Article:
Daily Archives: Sunday, June 17, 2007

  • The Lives of Others F.H.von Donnersmarck Germany 2006

    adrin neatrour writes: It looks like an angel to me…. The Lives of Others   F.H.von Donnersmarck   Germany 2006 127 mins: Martina Gedeck; Ulrich Muhe; Sebastian Kock
    Viewed: Star and Shadow Newcastle, 16 May 2007; Ticket price – £4-00

    Looks like an angel to me

    I don’t like movies with angels.  Unless they’re in leathers and ride motorbikes angels seem to permit directors to indulge the most banal types of wish fulfilment.  The Lives of Others(LO) is simply a dressed up retro guardian angel movie which allows director Donnersmarck to indulge a gentle fantasy that owes little to Honnecker’s East Germany and almost everything to Hollywood.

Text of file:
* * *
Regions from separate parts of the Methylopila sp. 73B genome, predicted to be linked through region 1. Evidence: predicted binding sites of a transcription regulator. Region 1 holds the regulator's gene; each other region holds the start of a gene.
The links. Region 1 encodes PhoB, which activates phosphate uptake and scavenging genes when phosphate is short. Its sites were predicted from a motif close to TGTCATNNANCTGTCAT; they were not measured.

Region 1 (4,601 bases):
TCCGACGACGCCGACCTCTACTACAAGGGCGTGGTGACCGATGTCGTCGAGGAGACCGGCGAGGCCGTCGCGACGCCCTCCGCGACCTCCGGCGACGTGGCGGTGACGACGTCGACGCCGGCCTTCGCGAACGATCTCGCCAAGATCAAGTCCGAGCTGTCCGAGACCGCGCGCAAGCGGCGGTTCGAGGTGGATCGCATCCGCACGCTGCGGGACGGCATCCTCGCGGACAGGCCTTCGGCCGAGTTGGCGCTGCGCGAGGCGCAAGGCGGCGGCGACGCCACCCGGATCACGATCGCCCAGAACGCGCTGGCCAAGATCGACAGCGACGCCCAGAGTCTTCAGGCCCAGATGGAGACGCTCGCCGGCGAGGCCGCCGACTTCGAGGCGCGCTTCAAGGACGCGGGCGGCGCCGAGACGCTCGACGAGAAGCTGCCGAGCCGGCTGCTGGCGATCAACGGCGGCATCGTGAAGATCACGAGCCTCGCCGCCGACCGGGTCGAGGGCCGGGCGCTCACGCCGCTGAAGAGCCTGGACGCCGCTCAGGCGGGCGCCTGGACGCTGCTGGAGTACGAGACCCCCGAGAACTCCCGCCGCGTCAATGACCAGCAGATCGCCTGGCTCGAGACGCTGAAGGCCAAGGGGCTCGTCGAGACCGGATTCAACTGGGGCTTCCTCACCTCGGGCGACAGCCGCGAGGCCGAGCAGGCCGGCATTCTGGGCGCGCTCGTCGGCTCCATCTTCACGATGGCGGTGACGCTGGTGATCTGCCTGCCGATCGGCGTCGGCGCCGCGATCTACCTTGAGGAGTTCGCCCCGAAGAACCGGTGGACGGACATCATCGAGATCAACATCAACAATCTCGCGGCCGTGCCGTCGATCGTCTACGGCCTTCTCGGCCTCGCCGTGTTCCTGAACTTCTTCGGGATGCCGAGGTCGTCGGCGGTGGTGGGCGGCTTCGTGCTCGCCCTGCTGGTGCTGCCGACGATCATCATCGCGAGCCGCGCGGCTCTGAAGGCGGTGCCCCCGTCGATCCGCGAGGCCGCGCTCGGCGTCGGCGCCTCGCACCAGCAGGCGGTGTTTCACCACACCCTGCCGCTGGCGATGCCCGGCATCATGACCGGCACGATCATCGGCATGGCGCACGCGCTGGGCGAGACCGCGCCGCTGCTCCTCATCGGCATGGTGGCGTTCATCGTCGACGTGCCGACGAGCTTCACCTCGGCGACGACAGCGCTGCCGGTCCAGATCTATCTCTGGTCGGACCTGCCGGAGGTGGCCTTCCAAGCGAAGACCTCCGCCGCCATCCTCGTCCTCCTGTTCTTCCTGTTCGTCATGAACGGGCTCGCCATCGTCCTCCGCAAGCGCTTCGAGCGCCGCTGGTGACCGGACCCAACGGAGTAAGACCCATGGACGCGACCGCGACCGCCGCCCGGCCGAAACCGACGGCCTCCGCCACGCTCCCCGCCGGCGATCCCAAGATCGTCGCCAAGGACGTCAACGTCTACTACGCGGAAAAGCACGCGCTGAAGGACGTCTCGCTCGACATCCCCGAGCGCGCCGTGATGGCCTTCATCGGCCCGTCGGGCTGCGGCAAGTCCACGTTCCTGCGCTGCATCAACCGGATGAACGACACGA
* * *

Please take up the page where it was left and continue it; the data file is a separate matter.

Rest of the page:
Set in 1983 LO is a long sentimentalised journey that uses the DDR ( East Germany) as a sort of comfortable backdrop against which to deliver a long shaggy dog tale.  The East Germany Donnersmarck depicts in the film doesn’t exist as a place defined by a geography of tortured incongruities and contradictions.  There is nothing in the camera work or the structure of the film that denotes the state as an enforcement system.  Donnersmarck simply shoots his material as he might do a glossy American soap opera, as if the camera had nothing more that it could possibly add to the matter.  The result is that visually the DDR is abstracted unreal sort of place.  Like Dallas.  There is no message from the past or for the future for us in this show. The  vacuous cinematography is matched by the talking heads editing that characterises the film. Donnersmrck’s principle ( his background looks as if it is in advertising and TV drama) seems to be to keep the picture moving by hard cutting in all of the scenes.  The principle is that if you cut fast enough people won’t get bored with the picture (as it’s never in front of their eyes for more than 10 seconds) and secondly they will be distracted from the banality of the dialogue by editing which concentrates attention on emotive reading generated by the action cuts.  In LO Donnersmarck never allows the viewer to watch the interaction in “ two shots” : if he has two ro three people in dialogue, he immediatelycuts in to shot – reaction – shot , so forcing the viewer to take his shots through the sequences.